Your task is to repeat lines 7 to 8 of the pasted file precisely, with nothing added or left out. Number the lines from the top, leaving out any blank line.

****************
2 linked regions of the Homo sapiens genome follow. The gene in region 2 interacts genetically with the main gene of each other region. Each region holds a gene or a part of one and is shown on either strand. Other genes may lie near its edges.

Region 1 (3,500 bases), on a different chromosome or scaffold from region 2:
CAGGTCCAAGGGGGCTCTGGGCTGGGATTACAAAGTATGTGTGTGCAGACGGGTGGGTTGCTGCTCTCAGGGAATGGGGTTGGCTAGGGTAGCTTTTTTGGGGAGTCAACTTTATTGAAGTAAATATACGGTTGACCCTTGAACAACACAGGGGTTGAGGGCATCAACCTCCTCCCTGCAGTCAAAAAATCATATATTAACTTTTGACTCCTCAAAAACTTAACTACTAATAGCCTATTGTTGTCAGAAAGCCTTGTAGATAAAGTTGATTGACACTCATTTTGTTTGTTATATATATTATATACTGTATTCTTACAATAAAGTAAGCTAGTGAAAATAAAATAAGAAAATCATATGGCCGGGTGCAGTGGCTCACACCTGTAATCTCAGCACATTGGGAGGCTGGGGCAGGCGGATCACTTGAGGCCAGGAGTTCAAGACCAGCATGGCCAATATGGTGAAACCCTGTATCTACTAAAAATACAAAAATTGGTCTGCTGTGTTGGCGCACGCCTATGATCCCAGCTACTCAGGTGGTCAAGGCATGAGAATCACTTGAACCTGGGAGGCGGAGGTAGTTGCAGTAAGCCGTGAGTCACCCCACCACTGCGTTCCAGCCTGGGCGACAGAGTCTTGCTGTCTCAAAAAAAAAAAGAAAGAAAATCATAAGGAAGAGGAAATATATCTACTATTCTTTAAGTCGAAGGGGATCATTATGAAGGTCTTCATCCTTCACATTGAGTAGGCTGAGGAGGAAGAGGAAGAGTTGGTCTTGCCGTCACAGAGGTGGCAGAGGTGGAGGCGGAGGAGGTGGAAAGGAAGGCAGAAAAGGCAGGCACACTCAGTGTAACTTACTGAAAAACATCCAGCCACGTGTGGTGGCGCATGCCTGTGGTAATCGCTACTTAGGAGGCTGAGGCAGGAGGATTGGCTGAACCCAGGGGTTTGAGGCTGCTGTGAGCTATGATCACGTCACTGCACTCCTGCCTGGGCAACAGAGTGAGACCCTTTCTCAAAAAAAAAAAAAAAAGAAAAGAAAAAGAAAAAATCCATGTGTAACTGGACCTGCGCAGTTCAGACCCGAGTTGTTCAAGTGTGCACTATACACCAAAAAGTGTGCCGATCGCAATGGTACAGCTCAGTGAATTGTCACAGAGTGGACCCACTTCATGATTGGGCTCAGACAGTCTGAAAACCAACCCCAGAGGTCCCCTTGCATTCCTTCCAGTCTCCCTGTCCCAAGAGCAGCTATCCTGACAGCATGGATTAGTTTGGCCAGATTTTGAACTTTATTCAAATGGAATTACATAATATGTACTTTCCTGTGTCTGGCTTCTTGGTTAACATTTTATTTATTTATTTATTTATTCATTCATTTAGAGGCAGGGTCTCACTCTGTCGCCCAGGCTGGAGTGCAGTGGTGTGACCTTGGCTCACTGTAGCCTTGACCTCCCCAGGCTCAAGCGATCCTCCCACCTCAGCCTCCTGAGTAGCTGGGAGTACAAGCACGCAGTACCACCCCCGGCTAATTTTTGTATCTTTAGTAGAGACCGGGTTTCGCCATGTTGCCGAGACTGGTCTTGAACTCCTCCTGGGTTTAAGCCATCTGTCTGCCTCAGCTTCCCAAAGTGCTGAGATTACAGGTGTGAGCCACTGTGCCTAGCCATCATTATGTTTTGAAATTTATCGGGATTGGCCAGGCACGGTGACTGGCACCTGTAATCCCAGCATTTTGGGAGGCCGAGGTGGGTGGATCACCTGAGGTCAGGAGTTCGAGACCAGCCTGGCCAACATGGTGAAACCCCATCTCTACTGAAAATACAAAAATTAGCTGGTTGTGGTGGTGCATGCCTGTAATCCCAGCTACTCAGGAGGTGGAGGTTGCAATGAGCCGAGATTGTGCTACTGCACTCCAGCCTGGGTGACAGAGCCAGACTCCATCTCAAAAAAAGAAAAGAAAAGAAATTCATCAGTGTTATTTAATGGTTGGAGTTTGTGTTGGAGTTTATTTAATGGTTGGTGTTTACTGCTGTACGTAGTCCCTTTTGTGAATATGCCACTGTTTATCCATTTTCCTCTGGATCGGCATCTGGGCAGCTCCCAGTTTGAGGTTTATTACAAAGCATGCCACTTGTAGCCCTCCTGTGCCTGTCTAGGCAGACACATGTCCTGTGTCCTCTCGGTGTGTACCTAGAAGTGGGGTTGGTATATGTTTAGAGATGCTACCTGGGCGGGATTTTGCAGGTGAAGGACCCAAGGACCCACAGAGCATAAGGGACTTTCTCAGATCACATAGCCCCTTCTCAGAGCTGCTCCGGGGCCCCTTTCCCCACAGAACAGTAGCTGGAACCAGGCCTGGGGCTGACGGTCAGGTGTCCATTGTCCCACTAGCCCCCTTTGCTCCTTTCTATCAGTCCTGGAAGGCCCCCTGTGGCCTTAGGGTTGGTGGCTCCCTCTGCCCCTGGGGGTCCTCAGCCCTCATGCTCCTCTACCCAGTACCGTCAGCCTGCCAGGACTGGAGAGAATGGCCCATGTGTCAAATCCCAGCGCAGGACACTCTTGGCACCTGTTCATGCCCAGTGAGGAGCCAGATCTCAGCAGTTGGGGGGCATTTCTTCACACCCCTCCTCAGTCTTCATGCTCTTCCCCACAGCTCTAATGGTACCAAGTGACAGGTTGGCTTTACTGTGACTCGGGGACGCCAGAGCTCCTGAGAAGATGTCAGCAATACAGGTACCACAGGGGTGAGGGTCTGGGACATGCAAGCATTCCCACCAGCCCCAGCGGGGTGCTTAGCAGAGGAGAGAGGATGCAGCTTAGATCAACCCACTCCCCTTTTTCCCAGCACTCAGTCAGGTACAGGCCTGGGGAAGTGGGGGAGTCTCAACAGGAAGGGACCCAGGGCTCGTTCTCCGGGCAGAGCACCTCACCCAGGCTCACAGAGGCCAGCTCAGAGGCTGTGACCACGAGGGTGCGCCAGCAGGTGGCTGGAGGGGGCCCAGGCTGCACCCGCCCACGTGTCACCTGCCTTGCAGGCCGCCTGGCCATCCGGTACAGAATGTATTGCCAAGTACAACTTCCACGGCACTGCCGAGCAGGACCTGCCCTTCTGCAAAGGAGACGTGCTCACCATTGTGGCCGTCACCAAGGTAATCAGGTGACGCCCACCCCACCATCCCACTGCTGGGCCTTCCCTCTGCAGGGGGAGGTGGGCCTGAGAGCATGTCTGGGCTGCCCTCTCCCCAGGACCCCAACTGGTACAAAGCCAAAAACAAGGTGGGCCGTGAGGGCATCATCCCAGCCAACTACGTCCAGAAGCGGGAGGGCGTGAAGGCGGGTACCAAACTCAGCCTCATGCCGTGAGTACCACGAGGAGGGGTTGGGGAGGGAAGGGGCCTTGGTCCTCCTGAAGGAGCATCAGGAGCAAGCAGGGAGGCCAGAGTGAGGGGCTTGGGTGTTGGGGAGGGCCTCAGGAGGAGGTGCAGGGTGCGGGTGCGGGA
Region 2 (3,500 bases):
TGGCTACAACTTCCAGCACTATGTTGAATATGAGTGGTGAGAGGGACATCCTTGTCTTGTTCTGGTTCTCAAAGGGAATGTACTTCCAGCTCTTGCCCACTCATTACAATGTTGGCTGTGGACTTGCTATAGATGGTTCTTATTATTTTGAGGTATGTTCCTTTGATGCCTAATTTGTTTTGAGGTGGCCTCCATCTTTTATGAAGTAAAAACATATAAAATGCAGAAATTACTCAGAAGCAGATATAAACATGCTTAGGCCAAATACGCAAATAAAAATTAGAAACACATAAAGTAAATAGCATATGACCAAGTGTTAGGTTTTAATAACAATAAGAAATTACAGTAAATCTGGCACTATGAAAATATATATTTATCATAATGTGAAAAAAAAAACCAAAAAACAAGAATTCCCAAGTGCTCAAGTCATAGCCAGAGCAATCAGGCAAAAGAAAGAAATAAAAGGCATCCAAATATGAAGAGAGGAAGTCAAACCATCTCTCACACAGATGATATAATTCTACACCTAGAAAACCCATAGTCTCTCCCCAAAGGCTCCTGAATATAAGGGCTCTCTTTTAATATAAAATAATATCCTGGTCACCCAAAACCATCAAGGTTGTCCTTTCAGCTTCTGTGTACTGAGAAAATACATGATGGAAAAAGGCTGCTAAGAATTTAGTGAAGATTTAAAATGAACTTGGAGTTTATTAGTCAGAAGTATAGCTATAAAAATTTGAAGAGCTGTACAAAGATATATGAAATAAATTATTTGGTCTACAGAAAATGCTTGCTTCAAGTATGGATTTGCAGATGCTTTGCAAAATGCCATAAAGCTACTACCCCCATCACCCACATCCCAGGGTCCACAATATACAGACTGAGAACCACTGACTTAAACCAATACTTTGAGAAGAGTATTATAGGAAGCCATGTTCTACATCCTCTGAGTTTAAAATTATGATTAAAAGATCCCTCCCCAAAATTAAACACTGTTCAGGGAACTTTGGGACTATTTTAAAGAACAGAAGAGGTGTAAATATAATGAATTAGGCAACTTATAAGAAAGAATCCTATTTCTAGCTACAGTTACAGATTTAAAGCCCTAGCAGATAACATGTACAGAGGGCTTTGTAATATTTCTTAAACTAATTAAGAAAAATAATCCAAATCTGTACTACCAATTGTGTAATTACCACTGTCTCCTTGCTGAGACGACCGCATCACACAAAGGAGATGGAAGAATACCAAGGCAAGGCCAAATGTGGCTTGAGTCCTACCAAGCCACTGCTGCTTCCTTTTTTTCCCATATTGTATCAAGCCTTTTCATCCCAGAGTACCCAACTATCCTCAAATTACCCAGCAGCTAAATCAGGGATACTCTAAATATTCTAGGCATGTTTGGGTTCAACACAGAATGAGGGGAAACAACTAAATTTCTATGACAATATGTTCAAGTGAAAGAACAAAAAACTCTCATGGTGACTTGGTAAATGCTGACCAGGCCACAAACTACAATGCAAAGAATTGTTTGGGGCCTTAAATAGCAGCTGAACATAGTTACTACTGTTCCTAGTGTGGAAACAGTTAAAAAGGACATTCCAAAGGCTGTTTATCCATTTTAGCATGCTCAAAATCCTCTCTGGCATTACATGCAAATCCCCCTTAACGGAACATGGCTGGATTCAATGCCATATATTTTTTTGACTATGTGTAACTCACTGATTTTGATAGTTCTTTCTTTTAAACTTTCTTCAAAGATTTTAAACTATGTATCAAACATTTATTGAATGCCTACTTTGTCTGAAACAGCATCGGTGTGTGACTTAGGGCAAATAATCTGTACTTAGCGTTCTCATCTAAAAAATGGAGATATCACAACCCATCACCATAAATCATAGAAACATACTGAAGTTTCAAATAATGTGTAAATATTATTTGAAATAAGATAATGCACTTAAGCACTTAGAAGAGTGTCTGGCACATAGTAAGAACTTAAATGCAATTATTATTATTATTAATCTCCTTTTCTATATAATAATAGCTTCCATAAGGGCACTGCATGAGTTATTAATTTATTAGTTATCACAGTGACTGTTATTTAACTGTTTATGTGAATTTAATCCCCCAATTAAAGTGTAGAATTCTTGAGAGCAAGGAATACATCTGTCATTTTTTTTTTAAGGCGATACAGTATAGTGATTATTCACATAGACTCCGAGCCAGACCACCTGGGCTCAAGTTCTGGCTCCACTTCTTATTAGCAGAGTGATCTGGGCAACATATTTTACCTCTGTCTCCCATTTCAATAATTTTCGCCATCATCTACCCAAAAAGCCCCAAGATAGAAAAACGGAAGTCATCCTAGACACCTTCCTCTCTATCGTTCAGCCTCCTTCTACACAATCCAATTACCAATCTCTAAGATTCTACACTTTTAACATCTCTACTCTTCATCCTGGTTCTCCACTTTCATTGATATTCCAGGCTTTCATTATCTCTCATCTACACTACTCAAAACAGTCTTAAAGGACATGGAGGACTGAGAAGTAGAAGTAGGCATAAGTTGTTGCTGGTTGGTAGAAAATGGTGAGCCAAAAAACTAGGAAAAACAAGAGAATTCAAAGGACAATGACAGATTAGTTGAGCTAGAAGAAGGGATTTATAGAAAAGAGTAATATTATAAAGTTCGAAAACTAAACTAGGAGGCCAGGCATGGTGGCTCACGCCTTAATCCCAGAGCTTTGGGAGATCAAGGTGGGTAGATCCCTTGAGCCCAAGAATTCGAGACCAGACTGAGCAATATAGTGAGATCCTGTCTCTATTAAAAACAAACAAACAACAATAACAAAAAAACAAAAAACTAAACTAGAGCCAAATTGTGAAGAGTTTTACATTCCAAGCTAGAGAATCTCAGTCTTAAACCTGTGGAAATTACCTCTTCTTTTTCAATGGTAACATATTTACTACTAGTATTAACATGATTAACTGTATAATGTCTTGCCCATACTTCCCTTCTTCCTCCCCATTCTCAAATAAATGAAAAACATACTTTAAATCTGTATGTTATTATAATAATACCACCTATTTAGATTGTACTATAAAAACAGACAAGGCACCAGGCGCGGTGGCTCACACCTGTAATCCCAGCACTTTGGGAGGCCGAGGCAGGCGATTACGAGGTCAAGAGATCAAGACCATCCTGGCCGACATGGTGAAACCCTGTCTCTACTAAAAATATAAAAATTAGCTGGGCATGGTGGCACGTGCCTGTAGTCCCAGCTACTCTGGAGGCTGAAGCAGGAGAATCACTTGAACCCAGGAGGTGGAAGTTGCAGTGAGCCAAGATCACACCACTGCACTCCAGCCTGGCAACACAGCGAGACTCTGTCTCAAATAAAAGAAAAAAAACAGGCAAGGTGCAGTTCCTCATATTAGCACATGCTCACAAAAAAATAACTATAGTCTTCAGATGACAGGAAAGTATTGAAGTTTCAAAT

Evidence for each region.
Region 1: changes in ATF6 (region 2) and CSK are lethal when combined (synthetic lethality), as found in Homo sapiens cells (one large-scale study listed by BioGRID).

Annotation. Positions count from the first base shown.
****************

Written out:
Region 1: changes in ATF6 (region 2) and CSK are lethal when combined (synthetic lethality), as found in Homo sapiens cells (one large-scale study listed by BioGRID).

Annotation. Positions count from the first base shown.